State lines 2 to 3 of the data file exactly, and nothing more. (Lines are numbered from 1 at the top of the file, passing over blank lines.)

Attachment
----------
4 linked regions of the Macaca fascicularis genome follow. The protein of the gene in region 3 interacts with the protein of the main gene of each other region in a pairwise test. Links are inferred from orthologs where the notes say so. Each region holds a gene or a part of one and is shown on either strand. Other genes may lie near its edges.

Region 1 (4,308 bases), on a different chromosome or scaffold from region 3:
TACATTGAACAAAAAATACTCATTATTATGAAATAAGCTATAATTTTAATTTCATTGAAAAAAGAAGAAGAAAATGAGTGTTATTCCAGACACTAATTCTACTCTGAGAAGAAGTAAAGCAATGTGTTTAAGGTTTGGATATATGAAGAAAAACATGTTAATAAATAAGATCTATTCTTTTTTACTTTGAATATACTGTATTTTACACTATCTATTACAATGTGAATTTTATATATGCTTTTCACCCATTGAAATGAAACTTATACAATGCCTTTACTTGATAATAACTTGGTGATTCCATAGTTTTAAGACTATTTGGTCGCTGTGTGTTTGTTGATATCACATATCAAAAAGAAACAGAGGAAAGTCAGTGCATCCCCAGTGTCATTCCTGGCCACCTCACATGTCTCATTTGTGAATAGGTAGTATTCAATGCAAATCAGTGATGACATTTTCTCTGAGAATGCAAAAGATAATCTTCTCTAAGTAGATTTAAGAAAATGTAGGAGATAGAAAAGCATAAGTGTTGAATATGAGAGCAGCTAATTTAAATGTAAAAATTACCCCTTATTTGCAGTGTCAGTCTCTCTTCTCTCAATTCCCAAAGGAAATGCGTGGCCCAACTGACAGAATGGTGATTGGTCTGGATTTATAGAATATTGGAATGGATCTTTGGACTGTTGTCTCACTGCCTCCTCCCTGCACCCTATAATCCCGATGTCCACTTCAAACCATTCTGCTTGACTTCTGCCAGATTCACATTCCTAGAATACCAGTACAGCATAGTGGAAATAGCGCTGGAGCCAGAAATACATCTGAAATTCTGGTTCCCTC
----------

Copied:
Region 1 (4,308 bases), on a different chromosome or scaffold from region 3:
TACATTGAACAAAAAATACTCATTATTATGAAATAAGCTATAATTTTAATTTCATTGAAAAAAGAAGAAGAAAATGAGTGTTATTCCAGACACTAATTCTACTCTGAGAAGAAGTAAAGCAATGTGTTTAAGGTTTGGATATATGAAGAAAAACATGTTAATAAATAAGATCTATTCTTTTTTACTTTGAATATACTGTATTTTACACTATCTATTACAATGTGAATTTTATATATGCTTTTCACCCATTGAAATGAAACTTATACAATGCCTTTACTTGATAATAACTTGGTGATTCCATAGTTTTAAGACTATTTGGTCGCTGTGTGTTTGTTGATATCACATATCAAAAAGAAACAGAGGAAAGTCAGTGCATCCCCAGTGTCATTCCTGGCCACCTCACATGTCTCATTTGTGAATAGGTAGTATTCAATGCAAATCAGTGATGACATTTTCTCTGAGAATGCAAAAGATAATCTTCTCTAAGTAGATTTAAGAAAATGTAGGAGATAGAAAAGCATAAGTGTTGAATATGAGAGCAGCTAATTTAAATGTAAAAATTACCCCTTATTTGCAGTGTCAGTCTCTCTTCTCTCAATTCCCAAAGGAAATGCGTGGCCCAACTGACAGAATGGTGATTGGTCTGGATTTATAGAATATTGGAATGGATCTTTGGACTGTTGTCTCACTGCCTCCTCCCTGCACCCTATAATCCCGATGTCCACTTCAAACCATTCTGCTTGACTTCTGCCAGATTCACATTCCTAGAATACCAGTACAGCATAGTGGAAATAGCGCTGGAGCCAGAAATACATCTGAAATTCTGGTTCCCTC